Re: XHTML 2.0 - dfn : Content model and usability

Karl Dubost wrote:

>> There are a number of other elements that also correspond to specific
>> traditional uses of italics.
> which is very tied to our western cultures and latin alphabet.
> In this discussion, I'm focussing on the use of dfn to make it as  
> useful as possible not about rendering :) The rendering of semantics  
> elements with a certain typography had a particular meaning in  
> certain cultures and publishers (different conventions depending on  
> the publishers) and CSS is here for that. :) It just gives a solution  
> for western people who are able to read a Web page. ;)

Just like western languages, Japanese may have emphasis as well, and can 
also contain definitions. Whether that is actually marked up visibly and 
how it is rendered is a matter of CSS.

Also, HTML contains the <bdo> element and the dir attribute for 
controlling text orientation with mixed scripts. I think you agree with 
me that the fact that they are not appliccable to western languages does 
not mean that they should not be in the specification.

What I was trying to point out is that typography styling *is* a 
justification for markup. However the markup being semantic, it captures 
the *reason* for the styling (e.g. emphasis), and not the styling itself 
(e.g. italics), which can vary between different scripts and applications.

HTML is a document markup language, and everything that is necessary for 
marking up a document deserves a tag (well...). Many documents cannot be 
marked up properly without <em>, <dfn> etc. For some things you will 
need to use a span with a class, currently, because there is no semantic 
equivalent, but the RDF extensions to XHTML 2.0 (role and property) 
should resolve that issue, if I understand correctly.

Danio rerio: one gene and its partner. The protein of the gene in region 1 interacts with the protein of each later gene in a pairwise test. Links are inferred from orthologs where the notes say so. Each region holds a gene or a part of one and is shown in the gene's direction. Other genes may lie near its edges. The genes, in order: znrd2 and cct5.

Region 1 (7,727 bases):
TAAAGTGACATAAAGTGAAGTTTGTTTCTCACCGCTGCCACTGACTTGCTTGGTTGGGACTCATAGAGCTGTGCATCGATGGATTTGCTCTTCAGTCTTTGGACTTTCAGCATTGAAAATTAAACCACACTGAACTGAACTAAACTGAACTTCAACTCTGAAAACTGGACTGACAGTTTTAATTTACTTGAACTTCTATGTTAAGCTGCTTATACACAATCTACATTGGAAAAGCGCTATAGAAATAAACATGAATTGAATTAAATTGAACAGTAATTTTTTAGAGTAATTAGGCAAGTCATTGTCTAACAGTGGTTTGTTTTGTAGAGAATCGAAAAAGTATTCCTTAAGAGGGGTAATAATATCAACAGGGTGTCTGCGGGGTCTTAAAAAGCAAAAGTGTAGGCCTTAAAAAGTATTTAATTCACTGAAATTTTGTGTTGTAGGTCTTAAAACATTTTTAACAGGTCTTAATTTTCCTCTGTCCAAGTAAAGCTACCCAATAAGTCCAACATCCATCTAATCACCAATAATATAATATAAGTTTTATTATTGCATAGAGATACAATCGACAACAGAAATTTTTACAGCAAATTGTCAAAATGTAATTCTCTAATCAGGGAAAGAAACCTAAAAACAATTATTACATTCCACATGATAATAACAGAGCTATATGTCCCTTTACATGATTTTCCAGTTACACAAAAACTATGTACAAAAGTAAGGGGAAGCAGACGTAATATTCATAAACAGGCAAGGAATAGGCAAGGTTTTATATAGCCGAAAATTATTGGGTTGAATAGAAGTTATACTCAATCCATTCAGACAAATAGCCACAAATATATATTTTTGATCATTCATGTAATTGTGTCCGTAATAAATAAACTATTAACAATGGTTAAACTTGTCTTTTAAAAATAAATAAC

I’m not really familiar with RDF yet (even though I just had an exam on 
the Semantic Web :)), but isn’t that something you could use to express 
what definition belongs to the term?


Something else: with regard to the block vs. inline thing that was 
raised a few messages ago - even if there were no distinction between 
the two, there would still be problems marking up e.g. a definition 
which spans one and a half paragraph. So getting rid of such a 
distinction will not solve this particular problem.

Also, inline markup is typically rendered differently than block markup, 
e.g. <quote> typically inserts “quotes”, while a blockquote gets 
indented. Similarly, inline MathML is rendered more compact than 
block-level MathML (e.g. a sum displayed inline has the parameters 
rendered next to the ∑ instead of on top and below it in order to save 
vertical space). So there is a need for the distinction. And there are 
probably many other reasons.


Ushiko-san! Kimi wa doushite, Ushiko-san!!
Laurens Holst, student, university of Utrecht, the Netherlands.
Website: Backbase employee;

Received on Wednesday, 6 July 2005 11:47:59 UTC